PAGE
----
Most rain on Earth falls in the tropical rain belt known as the Intertropical Convergence Zone (ITCZ), which on average lies 6° north of the equator. Over the past 15 years, it has become clear that the ITCZ position can shift drastically in response to remote changes, for example, in Arctic ice cover. But current climate models have difficulties simulating the ITCZ accurately, often exhibiting two ITCZs north and south of the equator when in reality there is only one. What controls the sensitivity of the ITCZ to remote forcings? And how do the model biases in the ITCZ arise?
Paleoclimate studies (e.g., Peterson et al. 2000, Haug et al. 2001) and a series of modeling studies starting with Vellinga and Wood (2002), Chiang and Bitz (2005) and Broccoli et al. (2006) have revealed one important driver of ITCZ shifts: differential heating or cooling of the hemispheres shifts the ITCZ toward the differentially warming hemisphere. So when the northern hemisphere warms, for example, because northern ice cover and with it the polar albedo are reduced, the ITCZ shifts northward. This can be rationalized as follows: When the atmosphere receives additional energy in the northern hemisphere, it attempts to rectify this imbalance by transporting energy across the equator from the north to the south. Most atmospheric energy transport near the equator is accomplished by the Hadley circulation, the mean tropical overturning circulation. The ITCZ lies at the foot of the ascending branch of the Hadley circulation, and the circulation transports energy in the direction of its upper branch, because energy (or, more precisely, moist static energy) usually increases with height in the atmosphere. Southward energy transport across the equator then requires an ITCZ north of the equator, so the upper branch of the Hadley circulation can cross the equator going from the north to the south.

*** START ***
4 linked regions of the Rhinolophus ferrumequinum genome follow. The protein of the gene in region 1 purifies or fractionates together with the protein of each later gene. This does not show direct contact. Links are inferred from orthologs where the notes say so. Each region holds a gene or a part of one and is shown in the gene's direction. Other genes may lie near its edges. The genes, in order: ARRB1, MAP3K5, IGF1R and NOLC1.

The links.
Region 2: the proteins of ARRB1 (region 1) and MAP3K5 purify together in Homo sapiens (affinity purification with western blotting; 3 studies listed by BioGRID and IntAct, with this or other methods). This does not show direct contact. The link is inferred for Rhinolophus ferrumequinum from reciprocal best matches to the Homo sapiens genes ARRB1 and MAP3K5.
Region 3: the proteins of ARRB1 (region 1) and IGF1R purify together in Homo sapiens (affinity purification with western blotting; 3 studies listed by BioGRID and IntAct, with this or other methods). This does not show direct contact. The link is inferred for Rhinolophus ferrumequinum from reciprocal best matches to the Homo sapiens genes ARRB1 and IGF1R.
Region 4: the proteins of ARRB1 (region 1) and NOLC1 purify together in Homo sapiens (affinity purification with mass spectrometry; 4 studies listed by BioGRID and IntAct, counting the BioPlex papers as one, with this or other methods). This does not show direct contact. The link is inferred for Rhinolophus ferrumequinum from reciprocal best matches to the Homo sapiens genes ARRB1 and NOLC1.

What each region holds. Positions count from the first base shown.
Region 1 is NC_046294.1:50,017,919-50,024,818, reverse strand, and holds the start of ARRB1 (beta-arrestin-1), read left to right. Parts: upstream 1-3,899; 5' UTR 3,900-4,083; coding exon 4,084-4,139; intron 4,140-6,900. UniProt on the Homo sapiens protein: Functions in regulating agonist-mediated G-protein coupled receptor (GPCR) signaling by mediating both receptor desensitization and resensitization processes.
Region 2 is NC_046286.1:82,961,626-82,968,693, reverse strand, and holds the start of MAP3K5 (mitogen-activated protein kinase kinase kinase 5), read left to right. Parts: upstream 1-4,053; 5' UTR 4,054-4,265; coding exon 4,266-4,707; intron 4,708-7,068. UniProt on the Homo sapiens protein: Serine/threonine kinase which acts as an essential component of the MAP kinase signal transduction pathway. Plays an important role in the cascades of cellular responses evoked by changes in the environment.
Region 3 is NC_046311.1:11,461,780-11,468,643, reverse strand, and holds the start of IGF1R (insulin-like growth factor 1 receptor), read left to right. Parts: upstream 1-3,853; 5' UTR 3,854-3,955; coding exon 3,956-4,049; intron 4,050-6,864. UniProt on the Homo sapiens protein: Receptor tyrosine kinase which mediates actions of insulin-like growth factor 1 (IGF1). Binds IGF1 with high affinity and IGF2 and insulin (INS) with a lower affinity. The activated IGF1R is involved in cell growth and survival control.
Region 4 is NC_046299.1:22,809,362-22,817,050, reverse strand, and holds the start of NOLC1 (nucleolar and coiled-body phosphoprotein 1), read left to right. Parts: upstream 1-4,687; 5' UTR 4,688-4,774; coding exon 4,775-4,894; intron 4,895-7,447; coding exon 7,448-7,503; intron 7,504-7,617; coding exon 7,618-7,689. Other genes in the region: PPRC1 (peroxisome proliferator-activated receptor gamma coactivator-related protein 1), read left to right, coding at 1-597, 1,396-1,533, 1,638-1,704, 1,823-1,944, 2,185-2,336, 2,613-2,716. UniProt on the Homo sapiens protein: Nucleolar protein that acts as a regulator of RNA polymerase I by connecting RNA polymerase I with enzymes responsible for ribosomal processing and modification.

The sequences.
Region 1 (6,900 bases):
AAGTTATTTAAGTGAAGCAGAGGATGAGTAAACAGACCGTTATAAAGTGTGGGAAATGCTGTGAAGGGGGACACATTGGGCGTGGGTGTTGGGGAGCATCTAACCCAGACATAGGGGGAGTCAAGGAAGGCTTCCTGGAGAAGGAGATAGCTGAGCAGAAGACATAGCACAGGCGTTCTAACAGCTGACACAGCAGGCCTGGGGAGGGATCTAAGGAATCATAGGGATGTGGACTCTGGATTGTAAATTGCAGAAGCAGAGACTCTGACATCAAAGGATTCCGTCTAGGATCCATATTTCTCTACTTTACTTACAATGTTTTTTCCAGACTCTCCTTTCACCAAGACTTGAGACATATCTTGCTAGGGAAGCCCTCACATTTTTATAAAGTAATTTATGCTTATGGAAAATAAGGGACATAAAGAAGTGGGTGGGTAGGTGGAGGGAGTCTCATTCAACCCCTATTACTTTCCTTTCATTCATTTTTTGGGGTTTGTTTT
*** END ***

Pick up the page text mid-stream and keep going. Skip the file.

To understand how far away from the equator the ITCZ is located, it helps to consider the steady-state atmospheric energy balance
where is the vertically integrated energy flux in the atmosphere, is the net radiative energy input to an atmospheric column (the difference between absorbed shortwave radiation and emitted longwave radiation), and is the oceanic energy uptake at the surface. The energy balance states that the atmosphere transports energy away from regions of net energy input (e.g., the tropics) toward regions of net energy loss (e.g., the extratropics). Broccoli et al. (2006) and Kang et al. (2008) observed that because the ITCZ is located approximately where the meridional atmospheric mass transport in the Hadley circulation vanishes, it is typically also located close to where the atmospheric energy transport vanishes: at the “energy flux equator” (EFE) where . This gives us a handle to obtain a quantitative relation between the EFE or ITCZ and quantities in the atmospheric energy balance. Focusing on the zonal mean (e.g., taken across a sufficiently wide longitude sector) and expanding the energy flux around the equator (denoted by subscript 0) to first order in latitude gives
where is Earth’s radius. Equating with the latitude of the EFE or ITCZ implies , and we can solve the above expansion for :
where we have substituted for the equatorial energy flux divergence from the energy balance above.
The first-order relation for shows that (1) the ITCZ position is farther south the stronger northward the atmospheric energy flux across the equator, and (2) the ITCZ is farther from the equator the weaker the net atmospheric energy input at the equator.
The following sketch illustrates these relations graphically:
The figure shows the atmospheric moist static energy flux in the zonal and annual mean in the present climate (red line). Given the equatorial values of the energy flux and of its ‘slope’ with latitude , the energy flux equator can be determined using the arguments from above. If the northward cross-equatorial energy flux strengthens (indicated schematically by the blue line), but the slope remains fixed, the energy flux equator moves southward. Similarly, if increases, the energy flux equator moves toward the equator.
Several previous studies had pointed out that the ITCZ position is proportional to the cross-equatorial energy flux (e.g., Kang et al. 2008, Frierson and Hwang 2012, and Donohoe et al. 2013). That the net atmospheric energy input modulates the sensitivity of the ITCZ position to the cross-equatorial flux was pointed out in Bischoff and Schneider (2014).